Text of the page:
OCGA § 5-7-1 (a) (1) now provides that the State may appeal " [f]rom an order, decision, or judgment setting aside or dismissing [331 Ga.App. 109] any indictment, accusation, or a petition alleging that a child has committed a delinquent act, or any count thereof." [3] But at the time of the acts for which the Greens were indicted, OCGA § 5-7-2 provided in its entirety:

Other than from an order, decision, or judgment sustaining a motion to suppress evidence illegally seized, in any appeal under this chapter where the order, decision, or judgment is not final, it shall be necessary that the trial judge certify within ten days of entry thereof that the order, decision, or judgment is of such importance to

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the case that an immediate review should be had.

OCGA § 5-7-2 was amended in 2012 to provide, inter alia, that a certificate of immediate review is no longer required to appeal from an order dismissing only part of an indictment under OCGA § 5-7-1 (a) (1). OCGA § 5-7-2 (b) (2). But the enacting legislation specifically provides that " this Act shall become effective on July 1, 2012, and shall apply to offenses which occur on or after that date. Any offense occurring before July 1, 2012, shall be governed by the statute in effect at the time of such offense." Ga. L. 2012, p. 899, § 9-1 (a). See also State v. Hill, 321 Ga.App. 679, 681 (742 S.E.2d 497) (2013). As noted above, the Greens were arrested and charged in 2011, so the former statute applies.

As the Greens observe, our Supreme Court has addressed the question of our jurisdiction under OCGA § 5-7-2 in State v. Outen, 289 Ga. 579 (714 S.E.2d 581) (2011). There, the trial court granted a plea in bar as to one count of a two-count indictment. The State appealed, and this court affirmed the plea in bar, but our Supreme Court reversed, observing:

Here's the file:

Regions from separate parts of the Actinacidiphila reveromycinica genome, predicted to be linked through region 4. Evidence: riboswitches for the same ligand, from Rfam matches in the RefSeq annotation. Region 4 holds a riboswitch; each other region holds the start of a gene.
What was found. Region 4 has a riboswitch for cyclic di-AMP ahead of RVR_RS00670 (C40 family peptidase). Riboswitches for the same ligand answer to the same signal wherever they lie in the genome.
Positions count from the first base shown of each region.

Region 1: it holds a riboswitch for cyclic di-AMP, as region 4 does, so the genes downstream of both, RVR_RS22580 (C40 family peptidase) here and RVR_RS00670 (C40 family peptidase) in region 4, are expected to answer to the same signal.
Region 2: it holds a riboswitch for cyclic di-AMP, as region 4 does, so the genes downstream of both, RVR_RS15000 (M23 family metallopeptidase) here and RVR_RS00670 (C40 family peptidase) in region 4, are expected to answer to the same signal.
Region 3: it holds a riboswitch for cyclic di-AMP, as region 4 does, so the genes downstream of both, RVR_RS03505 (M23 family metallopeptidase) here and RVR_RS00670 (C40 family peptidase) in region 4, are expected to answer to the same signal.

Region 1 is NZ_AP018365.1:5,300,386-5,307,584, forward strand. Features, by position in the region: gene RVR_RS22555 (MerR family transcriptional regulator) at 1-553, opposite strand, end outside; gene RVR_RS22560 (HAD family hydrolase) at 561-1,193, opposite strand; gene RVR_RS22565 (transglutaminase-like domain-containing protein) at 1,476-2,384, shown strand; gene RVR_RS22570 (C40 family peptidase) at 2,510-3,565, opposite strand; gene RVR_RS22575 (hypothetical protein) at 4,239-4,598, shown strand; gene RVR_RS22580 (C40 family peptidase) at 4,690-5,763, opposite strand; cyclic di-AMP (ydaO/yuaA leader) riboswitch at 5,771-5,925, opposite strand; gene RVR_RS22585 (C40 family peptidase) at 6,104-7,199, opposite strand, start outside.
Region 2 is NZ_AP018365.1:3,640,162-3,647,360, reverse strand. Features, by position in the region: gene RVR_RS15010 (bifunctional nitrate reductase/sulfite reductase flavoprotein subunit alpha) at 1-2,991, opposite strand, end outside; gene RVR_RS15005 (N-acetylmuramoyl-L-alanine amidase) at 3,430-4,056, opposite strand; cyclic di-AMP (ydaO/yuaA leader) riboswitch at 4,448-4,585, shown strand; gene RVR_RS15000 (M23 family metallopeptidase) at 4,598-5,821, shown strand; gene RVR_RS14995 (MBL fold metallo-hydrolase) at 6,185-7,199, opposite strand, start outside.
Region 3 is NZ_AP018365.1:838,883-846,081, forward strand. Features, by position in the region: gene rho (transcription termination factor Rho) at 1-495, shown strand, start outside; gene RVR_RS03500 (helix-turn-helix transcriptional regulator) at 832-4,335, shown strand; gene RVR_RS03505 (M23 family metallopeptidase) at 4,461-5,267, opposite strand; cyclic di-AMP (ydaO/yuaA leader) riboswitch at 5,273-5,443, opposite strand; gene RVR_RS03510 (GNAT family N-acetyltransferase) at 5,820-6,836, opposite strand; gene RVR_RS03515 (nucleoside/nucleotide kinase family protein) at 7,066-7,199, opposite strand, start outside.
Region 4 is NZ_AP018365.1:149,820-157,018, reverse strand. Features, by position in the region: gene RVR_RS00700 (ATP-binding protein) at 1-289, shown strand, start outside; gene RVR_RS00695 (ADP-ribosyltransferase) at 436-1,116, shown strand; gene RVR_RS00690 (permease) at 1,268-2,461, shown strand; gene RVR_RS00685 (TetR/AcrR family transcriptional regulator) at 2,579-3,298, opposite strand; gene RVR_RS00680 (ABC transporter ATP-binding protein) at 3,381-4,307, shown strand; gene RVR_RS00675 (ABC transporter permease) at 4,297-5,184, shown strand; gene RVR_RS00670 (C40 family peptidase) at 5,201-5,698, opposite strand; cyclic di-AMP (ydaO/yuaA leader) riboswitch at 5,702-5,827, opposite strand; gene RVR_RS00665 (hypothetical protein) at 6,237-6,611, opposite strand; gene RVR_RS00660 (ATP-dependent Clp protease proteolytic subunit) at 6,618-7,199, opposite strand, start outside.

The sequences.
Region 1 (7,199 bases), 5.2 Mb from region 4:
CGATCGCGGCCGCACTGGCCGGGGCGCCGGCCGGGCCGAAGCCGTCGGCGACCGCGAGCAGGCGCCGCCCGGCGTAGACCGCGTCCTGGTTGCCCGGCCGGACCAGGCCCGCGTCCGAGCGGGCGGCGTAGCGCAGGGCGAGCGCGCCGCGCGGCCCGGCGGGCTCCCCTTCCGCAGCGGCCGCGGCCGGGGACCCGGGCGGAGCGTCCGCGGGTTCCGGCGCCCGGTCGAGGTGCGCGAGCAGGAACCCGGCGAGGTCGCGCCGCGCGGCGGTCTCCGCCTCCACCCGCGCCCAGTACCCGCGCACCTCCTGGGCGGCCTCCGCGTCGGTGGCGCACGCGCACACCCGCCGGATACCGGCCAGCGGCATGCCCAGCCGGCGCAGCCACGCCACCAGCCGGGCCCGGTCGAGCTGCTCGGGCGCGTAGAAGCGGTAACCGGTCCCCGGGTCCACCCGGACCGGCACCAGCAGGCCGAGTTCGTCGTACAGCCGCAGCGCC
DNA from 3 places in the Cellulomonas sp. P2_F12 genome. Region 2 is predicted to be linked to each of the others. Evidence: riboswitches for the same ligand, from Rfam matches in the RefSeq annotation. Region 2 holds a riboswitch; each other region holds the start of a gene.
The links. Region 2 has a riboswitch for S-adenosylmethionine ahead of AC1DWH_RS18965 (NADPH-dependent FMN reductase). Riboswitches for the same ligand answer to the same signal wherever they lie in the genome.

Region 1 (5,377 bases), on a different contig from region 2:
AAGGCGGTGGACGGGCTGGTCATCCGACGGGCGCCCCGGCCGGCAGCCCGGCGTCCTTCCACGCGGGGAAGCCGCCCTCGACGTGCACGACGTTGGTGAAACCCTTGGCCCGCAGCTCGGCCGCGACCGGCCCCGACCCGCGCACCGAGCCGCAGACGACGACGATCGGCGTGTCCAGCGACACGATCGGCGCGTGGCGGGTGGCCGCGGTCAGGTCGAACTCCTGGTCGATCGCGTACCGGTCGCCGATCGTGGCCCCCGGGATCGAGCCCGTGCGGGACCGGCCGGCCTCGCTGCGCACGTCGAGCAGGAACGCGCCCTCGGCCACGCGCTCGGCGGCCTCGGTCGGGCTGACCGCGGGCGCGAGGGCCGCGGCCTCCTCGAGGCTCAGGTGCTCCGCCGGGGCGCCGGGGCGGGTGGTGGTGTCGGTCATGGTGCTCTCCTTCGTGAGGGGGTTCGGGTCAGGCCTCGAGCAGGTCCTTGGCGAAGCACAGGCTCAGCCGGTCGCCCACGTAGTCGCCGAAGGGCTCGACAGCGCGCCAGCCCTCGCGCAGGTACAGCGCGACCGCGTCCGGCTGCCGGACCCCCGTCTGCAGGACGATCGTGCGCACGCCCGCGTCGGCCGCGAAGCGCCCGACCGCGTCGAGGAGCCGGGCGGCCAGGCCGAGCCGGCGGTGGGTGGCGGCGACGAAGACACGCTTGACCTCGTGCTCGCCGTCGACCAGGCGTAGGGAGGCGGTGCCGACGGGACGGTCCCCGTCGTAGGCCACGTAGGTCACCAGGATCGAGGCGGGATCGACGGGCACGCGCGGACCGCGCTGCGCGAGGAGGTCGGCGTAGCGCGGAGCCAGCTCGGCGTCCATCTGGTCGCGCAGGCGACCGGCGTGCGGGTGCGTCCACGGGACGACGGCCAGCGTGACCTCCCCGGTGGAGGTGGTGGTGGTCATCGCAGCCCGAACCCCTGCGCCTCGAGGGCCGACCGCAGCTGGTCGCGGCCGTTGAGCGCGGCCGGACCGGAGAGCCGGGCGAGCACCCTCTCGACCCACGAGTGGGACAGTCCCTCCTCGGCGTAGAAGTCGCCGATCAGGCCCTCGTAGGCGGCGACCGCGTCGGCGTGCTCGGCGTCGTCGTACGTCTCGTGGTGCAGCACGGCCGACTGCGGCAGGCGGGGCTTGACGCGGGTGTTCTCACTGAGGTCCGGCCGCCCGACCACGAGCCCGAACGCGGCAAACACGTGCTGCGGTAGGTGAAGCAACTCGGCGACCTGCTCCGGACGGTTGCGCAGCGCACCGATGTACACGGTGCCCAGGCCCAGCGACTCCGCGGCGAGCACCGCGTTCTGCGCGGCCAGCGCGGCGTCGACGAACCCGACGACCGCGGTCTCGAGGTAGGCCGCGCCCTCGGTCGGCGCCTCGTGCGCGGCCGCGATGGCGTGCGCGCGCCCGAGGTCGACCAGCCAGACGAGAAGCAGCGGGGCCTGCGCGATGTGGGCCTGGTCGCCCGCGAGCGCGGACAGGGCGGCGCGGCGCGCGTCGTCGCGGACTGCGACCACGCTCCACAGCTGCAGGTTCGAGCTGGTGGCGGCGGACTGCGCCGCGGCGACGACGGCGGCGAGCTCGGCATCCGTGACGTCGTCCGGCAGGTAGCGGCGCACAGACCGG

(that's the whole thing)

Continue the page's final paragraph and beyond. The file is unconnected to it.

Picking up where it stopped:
The ability of the State to appeal in a criminal case is governed by OCGA § § 5-7-1 and 5-7-2. In OCGA § 5-7-1 (a), the General Assembly has set forth only a limited right of appeal for the State in criminal cases. If the State attempts an appeal outside the ambit of OCGA § 5-7-1 (a), the appellate courts do not have jurisdiction to entertain it.

[331 Ga.App. 110] (Citations and punctuation omitted.) Id. at 580. The court further noted:

The trial court's order dismissing Count 1 of the indictment is not a final order; Count 2 remains in the trial court. Accordingly, by the plain terms of OCGA § 5-7-2, a certificate of immediate review was required.
The requirement of OCGA § 5-7-2 will not be bypassed. OCGA § 5-7-1 et seq. must be construed strictly against the State and liberally in favor of the interests of defendants. The State did not secure the required certificate, and the order granting the special demurrer as to Count 1 is thus not appealable; the State's attempted appeal is nugatory and does not activate appellate jurisdiction.

( Citations and punctuation omitted.) Id. at 581. The Supreme Court accordingly vacated the judgment and directed this court to dismiss the appeal for want of jurisdiction. Id.; see also Hill, supra, 321 Ga.App. at 681 (five counts of 37-count indictment dismissed; " [t]he State having failed to obtain a certificate of immediate review pursuant to OCGA § 5-7-2, the attempted appeal is nugatory and does not activate the appellate jurisdiction of this Court" ).